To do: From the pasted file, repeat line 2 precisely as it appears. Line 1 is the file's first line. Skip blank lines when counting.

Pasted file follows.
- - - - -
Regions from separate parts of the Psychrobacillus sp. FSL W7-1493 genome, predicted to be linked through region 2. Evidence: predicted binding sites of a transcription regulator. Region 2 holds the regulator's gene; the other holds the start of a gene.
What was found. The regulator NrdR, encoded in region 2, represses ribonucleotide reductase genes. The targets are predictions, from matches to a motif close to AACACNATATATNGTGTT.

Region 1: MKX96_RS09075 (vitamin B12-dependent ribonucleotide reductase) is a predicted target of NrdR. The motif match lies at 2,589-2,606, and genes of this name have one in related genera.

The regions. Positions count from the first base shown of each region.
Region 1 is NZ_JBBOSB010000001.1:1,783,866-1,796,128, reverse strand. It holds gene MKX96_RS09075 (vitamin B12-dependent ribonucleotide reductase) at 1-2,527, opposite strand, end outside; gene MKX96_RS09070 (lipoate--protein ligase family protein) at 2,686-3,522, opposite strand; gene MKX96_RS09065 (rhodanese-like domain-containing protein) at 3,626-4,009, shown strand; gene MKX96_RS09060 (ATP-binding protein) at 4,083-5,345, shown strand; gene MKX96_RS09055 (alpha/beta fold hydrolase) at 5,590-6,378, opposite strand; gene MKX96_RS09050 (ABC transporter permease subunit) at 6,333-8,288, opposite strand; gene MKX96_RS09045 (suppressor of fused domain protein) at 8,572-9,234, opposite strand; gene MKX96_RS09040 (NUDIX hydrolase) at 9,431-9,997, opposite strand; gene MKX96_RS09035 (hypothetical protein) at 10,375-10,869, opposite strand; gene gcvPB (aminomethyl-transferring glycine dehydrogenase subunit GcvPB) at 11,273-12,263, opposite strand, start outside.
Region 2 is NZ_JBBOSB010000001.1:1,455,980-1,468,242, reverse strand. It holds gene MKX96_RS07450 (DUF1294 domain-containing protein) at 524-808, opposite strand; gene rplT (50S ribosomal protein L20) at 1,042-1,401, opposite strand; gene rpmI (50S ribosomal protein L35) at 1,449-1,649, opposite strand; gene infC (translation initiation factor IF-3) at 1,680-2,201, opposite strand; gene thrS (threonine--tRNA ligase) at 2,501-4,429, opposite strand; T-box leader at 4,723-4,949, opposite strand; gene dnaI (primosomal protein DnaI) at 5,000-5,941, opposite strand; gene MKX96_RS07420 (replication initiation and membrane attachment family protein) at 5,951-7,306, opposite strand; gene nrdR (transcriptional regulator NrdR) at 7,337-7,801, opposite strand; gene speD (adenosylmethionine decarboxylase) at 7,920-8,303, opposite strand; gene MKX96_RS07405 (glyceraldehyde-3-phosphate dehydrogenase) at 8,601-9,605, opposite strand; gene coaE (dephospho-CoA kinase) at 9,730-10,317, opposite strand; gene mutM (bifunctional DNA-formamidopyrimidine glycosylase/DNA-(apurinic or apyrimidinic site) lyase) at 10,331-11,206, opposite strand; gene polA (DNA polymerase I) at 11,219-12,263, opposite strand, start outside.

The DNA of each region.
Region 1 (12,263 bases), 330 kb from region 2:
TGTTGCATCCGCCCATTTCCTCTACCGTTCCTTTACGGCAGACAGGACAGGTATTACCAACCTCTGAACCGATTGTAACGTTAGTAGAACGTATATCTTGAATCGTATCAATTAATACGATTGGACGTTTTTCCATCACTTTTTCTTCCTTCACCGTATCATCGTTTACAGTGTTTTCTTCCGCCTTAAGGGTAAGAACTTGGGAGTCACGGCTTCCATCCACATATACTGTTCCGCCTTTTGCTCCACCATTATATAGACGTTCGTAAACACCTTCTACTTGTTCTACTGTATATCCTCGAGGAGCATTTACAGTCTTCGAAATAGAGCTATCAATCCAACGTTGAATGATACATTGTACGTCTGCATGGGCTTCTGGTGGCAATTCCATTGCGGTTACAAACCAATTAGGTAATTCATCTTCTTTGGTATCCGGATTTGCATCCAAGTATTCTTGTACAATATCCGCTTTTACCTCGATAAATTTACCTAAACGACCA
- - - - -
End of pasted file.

What was found. The regulator NrdR, encoded in region 2, represses ribonucleotide reductase genes. The targets are predictions, from matches to a motif close to AACACNATATATNGTGTT.